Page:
Perhaps what Sexton feels most accomplished about is her personal interactions with the people she’s met across the country during her year as Miss Gay USofA. It’s through the person to person contact that she’s been able to share her own story and in turn hear the experiences of gay, lesbian, bisexual, and transgender people throughout the country. She’s been particularly struck by the appearances she’s made at small-town gay bars in more conservative parts of America.

“I’ve traveled to lots of small towns,” says Sexton. “Some of them treat you like a Hollywood celebrity. I heard stories from people about discrimination in housing, at their jobs. It’s a reminder that despite all the progress, there is still a lot of work to do. They look at you as a symbol of hope for something better. It’s very humbling.”

This trip to Provincetown will be more about celebration, however. After visiting the Cape tip for the first time last Carnival Week, Sexton is ready to learn more about Provincetown and to see who will win the crown and a chance to be her successor at the national pageant this Memorial Day Weekend at the Southside Ballroom in Dallas. The pageant has become a popular Patriot’s Day Weekend tradition with both townies and the crowds of visitors in town for what has become a soft opening to the season for Provincetown.

Pageants have long been an important part of drag culture in America, and drag in general is becoming more mainstream as is evident by RuPaul’s Emmy Award for hosting the cultural phenomena RuPaul’s Drag Race and Blanchett’s appearance at Stonewall. As such, winning a high-profile drag pageant brings with it exposure and opportunities like never before. So when new queens are crowned at the pageant the Sunday of Patriot’s Day Weekend, Sexton has some advice.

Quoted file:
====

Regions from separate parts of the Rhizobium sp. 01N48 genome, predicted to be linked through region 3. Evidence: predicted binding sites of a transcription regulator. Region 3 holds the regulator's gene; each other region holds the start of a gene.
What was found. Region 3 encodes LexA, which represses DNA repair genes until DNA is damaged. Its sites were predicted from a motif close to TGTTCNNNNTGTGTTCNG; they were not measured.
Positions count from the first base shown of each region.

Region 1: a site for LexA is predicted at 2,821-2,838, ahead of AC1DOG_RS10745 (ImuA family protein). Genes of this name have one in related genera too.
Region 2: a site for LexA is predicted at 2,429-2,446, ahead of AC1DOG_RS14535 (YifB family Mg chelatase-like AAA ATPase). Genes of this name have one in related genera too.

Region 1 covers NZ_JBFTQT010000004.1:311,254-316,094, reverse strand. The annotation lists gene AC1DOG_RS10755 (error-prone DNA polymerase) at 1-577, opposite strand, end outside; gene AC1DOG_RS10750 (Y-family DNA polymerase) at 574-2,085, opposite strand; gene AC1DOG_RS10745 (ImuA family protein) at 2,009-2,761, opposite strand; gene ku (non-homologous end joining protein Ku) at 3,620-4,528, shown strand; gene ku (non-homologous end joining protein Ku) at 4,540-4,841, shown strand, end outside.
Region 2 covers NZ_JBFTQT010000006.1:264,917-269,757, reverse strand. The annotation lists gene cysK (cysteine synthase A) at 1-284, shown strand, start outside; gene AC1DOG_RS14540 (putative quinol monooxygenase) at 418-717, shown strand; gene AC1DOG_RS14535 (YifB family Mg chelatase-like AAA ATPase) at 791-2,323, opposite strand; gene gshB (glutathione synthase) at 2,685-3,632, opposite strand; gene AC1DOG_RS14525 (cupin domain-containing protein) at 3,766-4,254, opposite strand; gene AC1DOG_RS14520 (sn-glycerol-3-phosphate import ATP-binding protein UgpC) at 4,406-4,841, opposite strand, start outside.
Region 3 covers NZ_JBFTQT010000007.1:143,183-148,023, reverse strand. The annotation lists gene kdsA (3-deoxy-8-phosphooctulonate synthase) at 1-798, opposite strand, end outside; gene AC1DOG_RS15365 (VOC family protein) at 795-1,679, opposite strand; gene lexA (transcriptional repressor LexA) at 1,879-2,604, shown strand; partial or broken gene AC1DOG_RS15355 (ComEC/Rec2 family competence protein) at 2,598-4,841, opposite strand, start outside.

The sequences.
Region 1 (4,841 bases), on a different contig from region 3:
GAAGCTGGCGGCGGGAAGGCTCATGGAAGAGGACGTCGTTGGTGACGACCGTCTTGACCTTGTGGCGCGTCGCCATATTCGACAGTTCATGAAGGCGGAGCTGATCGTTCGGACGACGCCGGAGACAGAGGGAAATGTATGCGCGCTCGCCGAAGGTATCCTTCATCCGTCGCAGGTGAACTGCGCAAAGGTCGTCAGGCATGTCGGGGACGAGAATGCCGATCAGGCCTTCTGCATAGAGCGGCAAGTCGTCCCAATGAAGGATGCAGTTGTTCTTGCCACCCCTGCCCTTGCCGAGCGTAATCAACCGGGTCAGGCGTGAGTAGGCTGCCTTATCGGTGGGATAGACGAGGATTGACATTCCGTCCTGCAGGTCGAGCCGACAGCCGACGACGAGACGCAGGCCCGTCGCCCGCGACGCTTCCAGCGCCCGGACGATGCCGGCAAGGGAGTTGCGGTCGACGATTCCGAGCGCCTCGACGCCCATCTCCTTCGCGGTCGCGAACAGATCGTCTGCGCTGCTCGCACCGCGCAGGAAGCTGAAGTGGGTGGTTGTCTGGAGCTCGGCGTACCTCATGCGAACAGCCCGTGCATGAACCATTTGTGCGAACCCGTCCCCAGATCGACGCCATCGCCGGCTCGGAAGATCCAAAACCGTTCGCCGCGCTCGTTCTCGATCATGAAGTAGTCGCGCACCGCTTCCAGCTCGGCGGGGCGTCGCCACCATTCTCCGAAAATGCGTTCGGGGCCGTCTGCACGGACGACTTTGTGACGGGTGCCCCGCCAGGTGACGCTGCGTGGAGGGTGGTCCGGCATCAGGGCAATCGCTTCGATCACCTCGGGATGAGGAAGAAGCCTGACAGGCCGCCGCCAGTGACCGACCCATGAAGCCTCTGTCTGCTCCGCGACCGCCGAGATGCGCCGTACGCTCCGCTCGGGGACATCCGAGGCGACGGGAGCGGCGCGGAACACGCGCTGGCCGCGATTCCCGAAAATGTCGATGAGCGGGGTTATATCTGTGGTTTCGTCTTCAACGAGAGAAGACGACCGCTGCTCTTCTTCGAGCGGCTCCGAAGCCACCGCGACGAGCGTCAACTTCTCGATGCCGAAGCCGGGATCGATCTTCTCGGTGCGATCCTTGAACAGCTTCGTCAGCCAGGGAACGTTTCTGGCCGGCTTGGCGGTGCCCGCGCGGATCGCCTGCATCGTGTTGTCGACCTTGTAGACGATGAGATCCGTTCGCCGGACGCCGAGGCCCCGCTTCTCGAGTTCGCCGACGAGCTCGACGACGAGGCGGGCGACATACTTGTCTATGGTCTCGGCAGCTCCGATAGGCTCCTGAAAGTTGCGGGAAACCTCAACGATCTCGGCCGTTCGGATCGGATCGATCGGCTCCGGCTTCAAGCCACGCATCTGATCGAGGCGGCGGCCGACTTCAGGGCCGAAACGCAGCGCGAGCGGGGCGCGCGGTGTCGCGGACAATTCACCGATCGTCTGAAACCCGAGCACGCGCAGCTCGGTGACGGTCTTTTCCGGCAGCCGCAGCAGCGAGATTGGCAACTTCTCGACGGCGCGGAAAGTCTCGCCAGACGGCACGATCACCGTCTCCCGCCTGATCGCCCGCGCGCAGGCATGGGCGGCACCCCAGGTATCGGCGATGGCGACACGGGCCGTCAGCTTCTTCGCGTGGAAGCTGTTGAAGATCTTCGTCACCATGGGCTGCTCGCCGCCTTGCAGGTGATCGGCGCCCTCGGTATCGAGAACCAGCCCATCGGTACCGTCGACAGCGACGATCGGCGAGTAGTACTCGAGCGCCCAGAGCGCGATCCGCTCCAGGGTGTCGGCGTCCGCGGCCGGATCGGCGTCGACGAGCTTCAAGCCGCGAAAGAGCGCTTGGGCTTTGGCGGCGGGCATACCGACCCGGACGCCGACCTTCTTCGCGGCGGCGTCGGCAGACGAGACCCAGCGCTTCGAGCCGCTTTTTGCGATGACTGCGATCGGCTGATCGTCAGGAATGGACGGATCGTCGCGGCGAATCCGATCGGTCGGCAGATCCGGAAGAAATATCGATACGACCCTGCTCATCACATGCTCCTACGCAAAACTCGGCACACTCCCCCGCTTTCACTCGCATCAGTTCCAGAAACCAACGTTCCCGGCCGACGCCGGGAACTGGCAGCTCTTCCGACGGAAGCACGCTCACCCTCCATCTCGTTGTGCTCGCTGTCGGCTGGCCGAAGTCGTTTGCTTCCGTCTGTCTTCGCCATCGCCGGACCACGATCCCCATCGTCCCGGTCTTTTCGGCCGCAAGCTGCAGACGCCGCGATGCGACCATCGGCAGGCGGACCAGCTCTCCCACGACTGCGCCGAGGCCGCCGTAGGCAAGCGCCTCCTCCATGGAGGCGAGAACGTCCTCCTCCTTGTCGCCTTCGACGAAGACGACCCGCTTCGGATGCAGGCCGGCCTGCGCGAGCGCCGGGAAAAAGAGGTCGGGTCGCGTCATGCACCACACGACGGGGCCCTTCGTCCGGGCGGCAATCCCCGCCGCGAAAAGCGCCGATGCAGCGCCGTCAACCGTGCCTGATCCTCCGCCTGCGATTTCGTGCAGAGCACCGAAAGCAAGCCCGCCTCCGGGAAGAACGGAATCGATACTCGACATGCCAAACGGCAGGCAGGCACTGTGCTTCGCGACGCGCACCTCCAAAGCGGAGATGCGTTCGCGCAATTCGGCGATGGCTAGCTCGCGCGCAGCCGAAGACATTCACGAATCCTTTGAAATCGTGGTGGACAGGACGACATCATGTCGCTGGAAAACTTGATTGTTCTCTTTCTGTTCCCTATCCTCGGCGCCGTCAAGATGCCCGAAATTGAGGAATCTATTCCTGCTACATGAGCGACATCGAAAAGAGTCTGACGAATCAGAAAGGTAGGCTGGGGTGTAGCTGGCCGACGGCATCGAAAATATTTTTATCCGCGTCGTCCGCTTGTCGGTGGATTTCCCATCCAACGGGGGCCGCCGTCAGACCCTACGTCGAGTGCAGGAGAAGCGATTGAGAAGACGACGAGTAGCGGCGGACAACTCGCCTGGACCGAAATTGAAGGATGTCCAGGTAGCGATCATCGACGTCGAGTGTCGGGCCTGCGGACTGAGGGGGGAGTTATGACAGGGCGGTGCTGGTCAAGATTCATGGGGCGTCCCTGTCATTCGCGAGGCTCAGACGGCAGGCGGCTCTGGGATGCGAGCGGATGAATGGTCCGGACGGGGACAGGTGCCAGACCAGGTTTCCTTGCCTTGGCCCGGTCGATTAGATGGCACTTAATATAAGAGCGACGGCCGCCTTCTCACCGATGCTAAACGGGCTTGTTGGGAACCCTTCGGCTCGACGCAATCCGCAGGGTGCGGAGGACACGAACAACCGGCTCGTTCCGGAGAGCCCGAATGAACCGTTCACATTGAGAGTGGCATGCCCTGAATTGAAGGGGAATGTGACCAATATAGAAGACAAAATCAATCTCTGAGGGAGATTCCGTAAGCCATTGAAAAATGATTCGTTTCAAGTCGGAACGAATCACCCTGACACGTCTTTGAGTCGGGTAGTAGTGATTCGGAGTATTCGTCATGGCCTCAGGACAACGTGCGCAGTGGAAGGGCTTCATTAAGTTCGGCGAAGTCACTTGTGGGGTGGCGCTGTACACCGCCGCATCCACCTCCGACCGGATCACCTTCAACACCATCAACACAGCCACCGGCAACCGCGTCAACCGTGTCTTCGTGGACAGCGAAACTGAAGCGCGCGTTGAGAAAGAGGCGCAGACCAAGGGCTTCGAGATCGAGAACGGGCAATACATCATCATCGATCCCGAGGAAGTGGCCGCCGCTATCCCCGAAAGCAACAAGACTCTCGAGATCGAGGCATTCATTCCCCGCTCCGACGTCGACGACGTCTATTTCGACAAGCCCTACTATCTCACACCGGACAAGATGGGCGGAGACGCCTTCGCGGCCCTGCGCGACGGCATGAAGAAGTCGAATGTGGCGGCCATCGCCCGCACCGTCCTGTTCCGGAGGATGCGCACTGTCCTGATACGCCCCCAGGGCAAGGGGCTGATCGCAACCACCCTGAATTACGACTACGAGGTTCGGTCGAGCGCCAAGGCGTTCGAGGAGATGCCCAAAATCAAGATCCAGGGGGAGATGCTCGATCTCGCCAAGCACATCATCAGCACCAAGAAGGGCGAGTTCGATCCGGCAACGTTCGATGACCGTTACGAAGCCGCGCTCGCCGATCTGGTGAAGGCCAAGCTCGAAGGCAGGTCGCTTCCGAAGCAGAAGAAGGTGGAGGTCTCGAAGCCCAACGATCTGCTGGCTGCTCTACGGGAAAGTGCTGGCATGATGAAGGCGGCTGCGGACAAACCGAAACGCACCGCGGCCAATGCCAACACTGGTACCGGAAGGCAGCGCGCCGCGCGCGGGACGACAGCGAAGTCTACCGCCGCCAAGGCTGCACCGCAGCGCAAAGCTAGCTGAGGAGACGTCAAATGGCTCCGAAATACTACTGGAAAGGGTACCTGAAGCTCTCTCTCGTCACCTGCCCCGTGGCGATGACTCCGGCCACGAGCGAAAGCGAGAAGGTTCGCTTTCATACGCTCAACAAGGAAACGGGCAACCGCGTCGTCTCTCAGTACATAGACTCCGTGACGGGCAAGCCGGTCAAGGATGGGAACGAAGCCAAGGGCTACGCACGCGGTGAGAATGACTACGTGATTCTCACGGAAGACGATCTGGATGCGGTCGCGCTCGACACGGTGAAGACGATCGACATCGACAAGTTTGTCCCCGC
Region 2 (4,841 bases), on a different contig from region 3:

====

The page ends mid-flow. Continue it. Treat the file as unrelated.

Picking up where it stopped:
“Take advantage of the moment,” says Sexton. “That night you win, it’s all about you. Bask in the glow of it. Revel in it. But once it’s over, it’s not just about you. There are many people who got you there: the pageant promoters, the fans, your community. It’s an opportunity to take in whichever direction you want. Just don’t waste that opportunity, put all your energy in it, and treat people well.”

The pageantry begins at the Crown and Anchor, 247 Commercial St., on Saturday, April 15 at 8:30 p.m. with A Starry Night, a drag revue featuring former title holders. The Miss Gay Massachusetts USofA and Miss Gay New England Classic USofA Pageants are on Sunday, April 16 at 8:30 p.m. For tickets ($30 general/ $40 VIP each night) and information, go to the box office, call 508.487.1430, or visit 


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Ginger Mountain

Ginger Mountain (MS Communications Media, BA Fine Arts/Teaching Certification K-12) has been part of the graphic design team at Provincetown Magazine since 2008. Ginger has worked as a creative director, individual contractor, and freelance designer with clients representing many areas —business software, consumer products, professional services, entertainment, and network hardware to name just a few — providing creative layout and development of a wide range of print media content. Her clients ranged from small local businesses to large corporations and Fortune 500 companies, from New Hampshire to Georgia